Location: Hamilton, New Zealand
Type of Project: Field Data Collection, Hydrodynamic Modelling
Client: Environment Waikato
(Left) Aerial view of the Hamilton reach of the Waikato River and the locations of the two study sites. (Right – top) the river bed composition at Site 1 and (lower right) the river bed composition at site 2.
ASR investigated the effects of synthetic flood wave generation (ramping) on the transport of sediment and changes to the river bed.
To assess the effect of synthetic flood waves (the surge of water released from a dam that travels down a river reach) on sediment transport, ASR made direct measurements of the bedload transport at two sites in the Waikato River near Hamilton, New Zealand. The bed shear stress was found to be sufficient to transport the sand fraction continuously and, at peak flow, able to mobilise sediment over 10 mm in diameter. In general, the transport rates were correlated with the flow velocity and shear stress, as would be expected, and total loads were found to be between 23000 and 37000 m3/yr.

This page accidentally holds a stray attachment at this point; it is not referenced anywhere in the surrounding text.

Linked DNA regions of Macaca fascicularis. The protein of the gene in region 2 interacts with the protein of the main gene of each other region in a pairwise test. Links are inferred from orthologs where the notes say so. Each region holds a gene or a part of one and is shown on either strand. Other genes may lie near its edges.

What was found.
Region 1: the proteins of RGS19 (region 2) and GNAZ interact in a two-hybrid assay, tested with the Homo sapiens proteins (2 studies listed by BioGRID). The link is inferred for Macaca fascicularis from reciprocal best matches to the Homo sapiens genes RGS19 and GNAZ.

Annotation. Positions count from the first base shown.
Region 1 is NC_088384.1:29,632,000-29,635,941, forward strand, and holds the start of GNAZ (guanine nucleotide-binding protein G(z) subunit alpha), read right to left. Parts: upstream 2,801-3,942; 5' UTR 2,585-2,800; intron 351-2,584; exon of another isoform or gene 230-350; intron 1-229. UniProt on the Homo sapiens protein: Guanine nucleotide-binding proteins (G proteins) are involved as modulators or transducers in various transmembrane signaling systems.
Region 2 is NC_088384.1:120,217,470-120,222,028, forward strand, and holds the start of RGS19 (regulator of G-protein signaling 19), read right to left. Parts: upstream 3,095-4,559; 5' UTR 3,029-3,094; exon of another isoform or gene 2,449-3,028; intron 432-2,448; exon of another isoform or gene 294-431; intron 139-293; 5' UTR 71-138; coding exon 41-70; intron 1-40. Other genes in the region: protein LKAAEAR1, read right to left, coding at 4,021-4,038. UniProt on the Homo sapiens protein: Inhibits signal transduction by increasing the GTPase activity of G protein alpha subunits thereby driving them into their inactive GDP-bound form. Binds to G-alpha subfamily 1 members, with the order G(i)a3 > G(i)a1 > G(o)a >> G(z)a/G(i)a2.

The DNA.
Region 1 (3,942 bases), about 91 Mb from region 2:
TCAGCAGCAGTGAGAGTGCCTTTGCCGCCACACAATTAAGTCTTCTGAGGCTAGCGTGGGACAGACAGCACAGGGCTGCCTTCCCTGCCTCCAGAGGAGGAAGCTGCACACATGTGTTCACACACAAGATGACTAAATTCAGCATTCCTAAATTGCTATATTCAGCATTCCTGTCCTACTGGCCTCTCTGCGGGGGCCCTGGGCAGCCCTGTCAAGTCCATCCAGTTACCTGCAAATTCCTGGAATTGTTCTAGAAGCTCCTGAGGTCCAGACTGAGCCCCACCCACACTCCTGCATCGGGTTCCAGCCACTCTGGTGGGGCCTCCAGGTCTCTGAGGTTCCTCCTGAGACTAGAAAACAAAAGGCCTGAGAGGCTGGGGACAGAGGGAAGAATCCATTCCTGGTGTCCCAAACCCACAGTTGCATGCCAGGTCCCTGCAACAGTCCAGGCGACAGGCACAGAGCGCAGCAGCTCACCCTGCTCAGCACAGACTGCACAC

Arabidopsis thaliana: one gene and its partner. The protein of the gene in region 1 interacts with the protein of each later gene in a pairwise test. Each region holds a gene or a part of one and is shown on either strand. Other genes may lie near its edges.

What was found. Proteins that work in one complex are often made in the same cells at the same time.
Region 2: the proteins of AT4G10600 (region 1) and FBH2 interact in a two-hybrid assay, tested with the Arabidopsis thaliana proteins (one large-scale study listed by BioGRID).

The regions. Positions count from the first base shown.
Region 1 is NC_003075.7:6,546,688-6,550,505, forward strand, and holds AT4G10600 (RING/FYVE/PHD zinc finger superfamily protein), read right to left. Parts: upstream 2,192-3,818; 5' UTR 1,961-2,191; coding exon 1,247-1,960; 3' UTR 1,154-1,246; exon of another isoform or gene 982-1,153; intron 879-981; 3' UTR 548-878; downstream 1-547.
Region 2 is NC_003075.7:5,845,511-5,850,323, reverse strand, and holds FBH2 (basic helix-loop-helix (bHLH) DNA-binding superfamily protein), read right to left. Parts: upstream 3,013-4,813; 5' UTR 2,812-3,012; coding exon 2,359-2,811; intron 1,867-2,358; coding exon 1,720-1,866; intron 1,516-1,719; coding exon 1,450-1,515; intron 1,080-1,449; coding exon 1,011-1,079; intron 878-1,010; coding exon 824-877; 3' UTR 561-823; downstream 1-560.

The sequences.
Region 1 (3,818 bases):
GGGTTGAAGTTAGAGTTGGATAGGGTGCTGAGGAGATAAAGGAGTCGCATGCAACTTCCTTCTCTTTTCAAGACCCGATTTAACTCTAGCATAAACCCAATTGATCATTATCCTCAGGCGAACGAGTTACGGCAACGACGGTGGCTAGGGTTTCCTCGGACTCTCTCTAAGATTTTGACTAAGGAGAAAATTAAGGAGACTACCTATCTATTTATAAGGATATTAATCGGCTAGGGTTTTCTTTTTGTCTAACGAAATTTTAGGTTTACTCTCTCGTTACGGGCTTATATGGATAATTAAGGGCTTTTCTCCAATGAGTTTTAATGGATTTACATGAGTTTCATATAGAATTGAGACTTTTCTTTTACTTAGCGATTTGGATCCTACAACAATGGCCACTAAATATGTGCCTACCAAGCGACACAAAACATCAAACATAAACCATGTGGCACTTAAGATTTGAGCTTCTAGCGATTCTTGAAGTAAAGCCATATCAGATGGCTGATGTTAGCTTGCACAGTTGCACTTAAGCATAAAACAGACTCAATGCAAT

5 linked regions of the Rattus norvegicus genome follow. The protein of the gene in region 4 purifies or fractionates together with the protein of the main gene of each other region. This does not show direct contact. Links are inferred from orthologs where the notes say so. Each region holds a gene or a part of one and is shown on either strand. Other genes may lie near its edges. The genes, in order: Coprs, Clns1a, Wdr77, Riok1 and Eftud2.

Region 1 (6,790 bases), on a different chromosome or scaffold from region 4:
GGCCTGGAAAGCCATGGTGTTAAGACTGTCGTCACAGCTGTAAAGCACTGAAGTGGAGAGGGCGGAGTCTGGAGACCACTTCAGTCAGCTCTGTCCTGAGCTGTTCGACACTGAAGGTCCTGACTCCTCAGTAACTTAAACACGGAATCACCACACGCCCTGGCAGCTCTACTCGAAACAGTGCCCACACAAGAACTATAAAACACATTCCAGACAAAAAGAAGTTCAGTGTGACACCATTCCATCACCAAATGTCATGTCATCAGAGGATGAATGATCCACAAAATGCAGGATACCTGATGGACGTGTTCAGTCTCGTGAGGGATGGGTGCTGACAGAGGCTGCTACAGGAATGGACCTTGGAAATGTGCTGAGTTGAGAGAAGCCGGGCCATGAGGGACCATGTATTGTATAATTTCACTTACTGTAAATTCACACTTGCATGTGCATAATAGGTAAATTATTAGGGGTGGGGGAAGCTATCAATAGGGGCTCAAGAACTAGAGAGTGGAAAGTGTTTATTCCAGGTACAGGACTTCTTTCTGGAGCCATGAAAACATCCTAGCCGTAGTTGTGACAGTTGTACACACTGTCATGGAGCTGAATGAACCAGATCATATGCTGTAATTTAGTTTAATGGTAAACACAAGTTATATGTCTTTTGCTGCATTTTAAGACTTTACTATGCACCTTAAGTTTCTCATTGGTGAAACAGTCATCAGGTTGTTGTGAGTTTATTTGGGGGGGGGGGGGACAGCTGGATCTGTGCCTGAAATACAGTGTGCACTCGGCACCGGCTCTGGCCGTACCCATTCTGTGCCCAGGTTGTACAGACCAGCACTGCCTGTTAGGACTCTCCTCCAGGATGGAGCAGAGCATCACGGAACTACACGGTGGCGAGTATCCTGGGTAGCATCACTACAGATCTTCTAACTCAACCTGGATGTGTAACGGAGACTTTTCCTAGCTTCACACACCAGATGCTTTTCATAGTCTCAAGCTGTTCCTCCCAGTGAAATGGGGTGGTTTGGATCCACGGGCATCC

The measured sediment transport rates were far lower than rates predicted by the commonly-adopted sediment transport formula. This occurs because transportable sandy sediment is very limited due to the gravel lags covering the bed. This was supported by video observation of an armoured bed. Based on the measurements and observations, the bed is apparently relatively stable in the reaches studied. The bed is evidently evolving to an armoured state, which is slowing the rate of bed degradation. Without re-supply of sediment from upstream due to the presence of the dam, this process would be expected to continue under the present ramping regime.« Download Project PDF